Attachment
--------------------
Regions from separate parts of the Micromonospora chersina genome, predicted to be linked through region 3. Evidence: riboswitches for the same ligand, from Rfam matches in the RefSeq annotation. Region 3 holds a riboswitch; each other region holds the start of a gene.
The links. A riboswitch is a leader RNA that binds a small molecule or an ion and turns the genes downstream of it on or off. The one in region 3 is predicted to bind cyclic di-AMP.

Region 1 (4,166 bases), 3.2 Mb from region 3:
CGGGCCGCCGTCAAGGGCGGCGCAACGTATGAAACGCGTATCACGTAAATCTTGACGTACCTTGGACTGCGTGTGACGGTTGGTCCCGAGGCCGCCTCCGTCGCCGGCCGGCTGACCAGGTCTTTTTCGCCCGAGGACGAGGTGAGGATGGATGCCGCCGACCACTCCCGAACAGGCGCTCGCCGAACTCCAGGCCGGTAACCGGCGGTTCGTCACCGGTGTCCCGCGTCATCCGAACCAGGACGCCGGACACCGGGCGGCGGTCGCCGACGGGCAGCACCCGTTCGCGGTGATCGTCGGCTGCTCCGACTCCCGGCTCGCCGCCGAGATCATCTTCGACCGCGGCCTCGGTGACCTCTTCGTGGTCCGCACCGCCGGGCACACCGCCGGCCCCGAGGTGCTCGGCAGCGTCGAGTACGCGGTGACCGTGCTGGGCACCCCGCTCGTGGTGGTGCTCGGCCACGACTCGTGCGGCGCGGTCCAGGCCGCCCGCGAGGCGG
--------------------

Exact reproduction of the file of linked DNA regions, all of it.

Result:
Regions from separate parts of the Micromonospora chersina genome, predicted to be linked through region 3. Evidence: riboswitches for the same ligand, from Rfam matches in the RefSeq annotation. Region 3 holds a riboswitch; each other region holds the start of a gene.
The links. A riboswitch is a leader RNA that binds a small molecule or an ion and turns the genes downstream of it on or off. The one in region 3 is predicted to bind cyclic di-AMP.

Region 1 (4,166 bases), 3.2 Mb from region 3:
CGGGCCGCCGTCAAGGGCGGCGCAACGTATGAAACGCGTATCACGTAAATCTTGACGTACCTTGGACTGCGTGTGACGGTTGGTCCCGAGGCCGCCTCCGTCGCCGGCCGGCTGACCAGGTCTTTTTCGCCCGAGGACGAGGTGAGGATGGATGCCGCCGACCACTCCCGAACAGGCGCTCGCCGAACTCCAGGCCGGTAACCGGCGGTTCGTCACCGGTGTCCCGCGTCATCCGAACCAGGACGCCGGACACCGGGCGGCGGTCGCCGACGGGCAGCACCCGTTCGCGGTGATCGTCGGCTGCTCCGACTCCCGGCTCGCCGCCGAGATCATCTTCGACCGCGGCCTCGGTGACCTCTTCGTGGTCCGCACCGCCGGGCACACCGCCGGCCCCGAGGTGCTCGGCAGCGTCGAGTACGCGGTGACCGTGCTGGGCACCCCGCTCGTGGTGGTGCTCGGCCACGACTCGTGCGGCGCGGTCCAGGCCGCCCGCGAGGCGG